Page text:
Rosemary J. Gwaltney
northern mountains, Idaho
“Mom, guess what I had to do today
at work?” I turned to her with mild curiosity -
for she brings home a new animal loving story, bubbling
every day. But this day was terribly different. No sparkle. Just deep
sorrow. My interest intensified keenly, my love melting for her.
~ ~ ~
“I had to put down two rabbits and three ferrets
by myself, in the bathroom, because the main boss wasn’t there,
and no one else would, even the other boss, when they were dropped
off at the door, abused and dying. We sent pictures of them by
fax to the boss, and she asked me to do it on the phone. One
rabbit had a broken jaw, all five were caked with feces,
starved, and dying. Their bones were poking out;
they couldn’t even stand up. Their eyes
I just couldn’t let them suffer.
But no one would even help me. I didn’t
let the ferrets watch, because they understand.”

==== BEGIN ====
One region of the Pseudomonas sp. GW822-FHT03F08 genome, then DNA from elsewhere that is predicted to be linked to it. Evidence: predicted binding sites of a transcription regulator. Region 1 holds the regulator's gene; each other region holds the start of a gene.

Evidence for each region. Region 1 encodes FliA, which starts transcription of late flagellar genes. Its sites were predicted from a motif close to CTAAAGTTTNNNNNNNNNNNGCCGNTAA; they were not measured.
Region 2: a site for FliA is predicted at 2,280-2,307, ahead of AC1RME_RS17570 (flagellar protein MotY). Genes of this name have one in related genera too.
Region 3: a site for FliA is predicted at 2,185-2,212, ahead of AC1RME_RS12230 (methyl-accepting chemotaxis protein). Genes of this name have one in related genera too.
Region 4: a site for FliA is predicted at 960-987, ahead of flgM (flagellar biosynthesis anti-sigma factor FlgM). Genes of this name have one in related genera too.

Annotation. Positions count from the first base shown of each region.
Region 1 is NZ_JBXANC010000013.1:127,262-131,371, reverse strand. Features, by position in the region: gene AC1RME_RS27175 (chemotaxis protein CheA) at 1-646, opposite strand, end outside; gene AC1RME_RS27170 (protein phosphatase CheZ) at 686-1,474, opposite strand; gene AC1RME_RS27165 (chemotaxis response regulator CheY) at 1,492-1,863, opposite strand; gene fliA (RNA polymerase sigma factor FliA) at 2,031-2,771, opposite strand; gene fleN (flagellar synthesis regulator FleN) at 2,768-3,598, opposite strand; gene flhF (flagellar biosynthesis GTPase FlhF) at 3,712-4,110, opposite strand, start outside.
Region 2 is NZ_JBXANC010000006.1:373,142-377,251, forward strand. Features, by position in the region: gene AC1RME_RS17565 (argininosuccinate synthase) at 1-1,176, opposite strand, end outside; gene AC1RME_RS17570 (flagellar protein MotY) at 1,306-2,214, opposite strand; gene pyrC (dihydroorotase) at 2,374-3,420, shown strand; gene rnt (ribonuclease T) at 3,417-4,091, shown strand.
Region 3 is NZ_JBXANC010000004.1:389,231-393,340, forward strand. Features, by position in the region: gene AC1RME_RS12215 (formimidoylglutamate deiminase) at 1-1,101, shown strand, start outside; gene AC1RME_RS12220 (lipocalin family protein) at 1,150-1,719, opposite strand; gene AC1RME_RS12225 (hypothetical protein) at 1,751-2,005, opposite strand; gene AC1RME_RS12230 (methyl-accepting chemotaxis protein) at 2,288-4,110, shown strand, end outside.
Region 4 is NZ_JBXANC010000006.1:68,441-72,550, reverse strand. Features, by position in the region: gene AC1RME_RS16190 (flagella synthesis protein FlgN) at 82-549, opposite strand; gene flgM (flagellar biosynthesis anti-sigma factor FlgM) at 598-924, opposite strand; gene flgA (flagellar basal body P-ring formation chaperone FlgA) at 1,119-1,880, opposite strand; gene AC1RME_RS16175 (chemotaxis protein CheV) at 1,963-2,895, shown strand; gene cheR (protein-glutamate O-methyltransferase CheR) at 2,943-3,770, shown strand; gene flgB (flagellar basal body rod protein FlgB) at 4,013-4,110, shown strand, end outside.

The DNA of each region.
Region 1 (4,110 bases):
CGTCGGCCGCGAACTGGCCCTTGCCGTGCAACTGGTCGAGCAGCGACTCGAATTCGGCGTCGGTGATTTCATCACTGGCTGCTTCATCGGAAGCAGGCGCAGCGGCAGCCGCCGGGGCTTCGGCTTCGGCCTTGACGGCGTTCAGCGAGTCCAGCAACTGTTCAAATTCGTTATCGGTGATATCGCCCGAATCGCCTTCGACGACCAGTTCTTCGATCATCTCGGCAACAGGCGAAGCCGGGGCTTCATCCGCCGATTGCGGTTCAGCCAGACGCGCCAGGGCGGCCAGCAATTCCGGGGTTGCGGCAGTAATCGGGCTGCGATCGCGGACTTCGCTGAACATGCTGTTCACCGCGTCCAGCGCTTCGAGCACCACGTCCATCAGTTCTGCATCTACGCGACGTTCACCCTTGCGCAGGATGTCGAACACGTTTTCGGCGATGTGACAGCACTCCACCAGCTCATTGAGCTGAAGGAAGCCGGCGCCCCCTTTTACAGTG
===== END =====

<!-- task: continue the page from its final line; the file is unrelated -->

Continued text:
~ ~ ~
Tears stood shimmering in her eyes.
She was only taught how,
three days before.
~ ~ ~
I gazed at my blue-eyed daughter with new vision.
Seventeen, with so much grace; so much
care in her sweet face. So much
strength. Working at a
shelter is not
~ ~ ~
All I could do
was hold her tight, and
tell her how proud of her I was.
How proud that she could tenderly use that
needle all alone in the bathroom, to relieve the anguish
of the animals. I did not know how to tell her that
in my eyes, she had just become a woman,
and would never be a child again.
But I know she felt it;
And I believe
...Living is ever like crossing rivers; finding a new life on each shore ... RJG